I know bicoastal brand Reformation doesn’t count since their factory is in LA, but I just want to get that out there first. They the shit! As far as NY-made goes, I will say Patrick Ervell, 100%. Not a lot for the ladies, but everything is beautifully made and is created to live a long life in your closet.
You have three days free to get the heck out of the city. Where do you go?
Kingston, Jamaica. I’ve never been and it’s one of the musical utopias that I’ve built up in my mind (used to be way into ska) like Olympia, Chicago, Baltimore, Ibizia, etc.. Beach, music, and a total change of pace from NYC, I will take all of that.
Do you vintage shop? Where do you go?
I think I only vintage shop or investment/sample sale shop, so yes! As I mentioned earlier, I’m a Stella Dallas loyalist, but I’m also extremely lucky to live next to one of the best Salvation Army’s in the city in Greenpoint. It pays off to browse there daily, or whenever I have time. Also, The Thing is always solid and has tons of random oddities. I lived in Greenpoint for a year before I realized there was an entire record shop in the basement. I noticed DJ Harvey was always in the hood and then I figured it out.
What’s your biggest, unsustainable bad habit?
Ugh, do I have to tell? I drink A LOT of coffee. Coffee eats up a lot of water in its production, but I think this is a pretty ubiquitous habit. So, I will give you a second one as well. Working as a stylist, sometimes I need basics to supplement showroom pulls. More often than not, these come from fast fashion chain retailers because of the convenience factor. I usually return the item, keep it for future shoots, resell it, or donate these pieces. It hurts my heart a bit, but I do my best to avoid this nasty little habit.
How has living sustainably change your life for the better?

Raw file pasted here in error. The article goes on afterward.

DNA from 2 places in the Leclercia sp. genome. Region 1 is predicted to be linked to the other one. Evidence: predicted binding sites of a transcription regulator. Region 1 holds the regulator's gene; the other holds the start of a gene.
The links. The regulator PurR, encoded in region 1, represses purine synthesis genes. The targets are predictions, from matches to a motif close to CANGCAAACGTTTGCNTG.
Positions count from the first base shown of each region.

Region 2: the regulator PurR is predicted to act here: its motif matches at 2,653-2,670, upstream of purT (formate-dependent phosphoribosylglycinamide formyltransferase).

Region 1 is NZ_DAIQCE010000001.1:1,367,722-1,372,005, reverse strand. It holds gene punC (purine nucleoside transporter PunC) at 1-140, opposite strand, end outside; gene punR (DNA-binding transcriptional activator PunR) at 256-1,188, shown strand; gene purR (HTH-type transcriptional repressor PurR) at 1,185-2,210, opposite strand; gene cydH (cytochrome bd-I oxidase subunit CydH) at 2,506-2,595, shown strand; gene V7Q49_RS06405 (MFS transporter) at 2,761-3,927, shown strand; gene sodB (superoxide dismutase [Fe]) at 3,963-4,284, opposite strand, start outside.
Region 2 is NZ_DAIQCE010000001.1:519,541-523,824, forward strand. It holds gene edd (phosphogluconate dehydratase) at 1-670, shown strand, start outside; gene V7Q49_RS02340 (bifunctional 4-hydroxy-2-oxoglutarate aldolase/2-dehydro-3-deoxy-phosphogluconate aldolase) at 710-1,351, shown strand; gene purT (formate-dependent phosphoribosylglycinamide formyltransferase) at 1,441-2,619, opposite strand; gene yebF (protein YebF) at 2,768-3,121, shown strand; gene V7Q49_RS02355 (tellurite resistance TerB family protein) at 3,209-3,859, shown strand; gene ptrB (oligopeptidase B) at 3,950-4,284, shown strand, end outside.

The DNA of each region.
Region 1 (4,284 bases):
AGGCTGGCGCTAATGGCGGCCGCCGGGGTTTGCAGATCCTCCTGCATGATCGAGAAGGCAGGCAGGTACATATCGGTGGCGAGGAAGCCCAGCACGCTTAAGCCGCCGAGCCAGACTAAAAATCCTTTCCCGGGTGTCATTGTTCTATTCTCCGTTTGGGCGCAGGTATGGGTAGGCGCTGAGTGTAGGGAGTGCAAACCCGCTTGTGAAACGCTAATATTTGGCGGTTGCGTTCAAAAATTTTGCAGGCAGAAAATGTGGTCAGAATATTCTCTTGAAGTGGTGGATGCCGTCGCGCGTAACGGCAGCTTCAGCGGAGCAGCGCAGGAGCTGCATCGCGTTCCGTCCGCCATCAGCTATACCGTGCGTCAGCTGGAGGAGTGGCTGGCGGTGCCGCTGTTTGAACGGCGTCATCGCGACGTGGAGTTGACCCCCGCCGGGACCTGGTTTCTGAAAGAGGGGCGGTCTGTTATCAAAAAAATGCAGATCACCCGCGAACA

Creating less waste for the planet and being conscious is obvi, but it has also saved me a lot of money and stress over the years. For instance, not eating meat shaves off a good $5 each time I go out to eat—I also get my food quicker. Since I buy for needs over impulse, I have saved money from shopping habits I see other people maintain. Knowing how the fashion industry works, and how the lifespan of a product starts way before it appears on the shelf has given me a bit more a connection with the objects in my life.
Do you ever lecture your friends on their non-green choices?
You catch the most flies with honey, not vinegar! I am always open to discussing sustainability but it is not on my agenda in an evangelistic sort of way. I believe that most people are quite educated and that there is a lot of information out there that there is no need for the constant rant. It’s better to lead the way than beat others down.
What do you find most challenging about living sustainably?
Living in NYC! Even though I work for myself and frequently work from home, the constant movement around the city causes a lot of waste. Whether it’s a creative meeting where I get an iced coffee in a cup that goes straight to the landfill, or a bottle of water I buy on the go to a photo shoot—all those little things add up and contribute to this city’s enormous amount of waste. I used to have anxiety (probably stemming from my religious upbringing) about it, but I’ve come to accept the inevitability of those little things.
When it’s yellow, do you let it mellow?
I definitely observed this in one of my apartments when living in San Francisco, but since then I’ve been into flushing. I am quite conservative with the flushes when I can be (TMI?), and definitely ration out showers .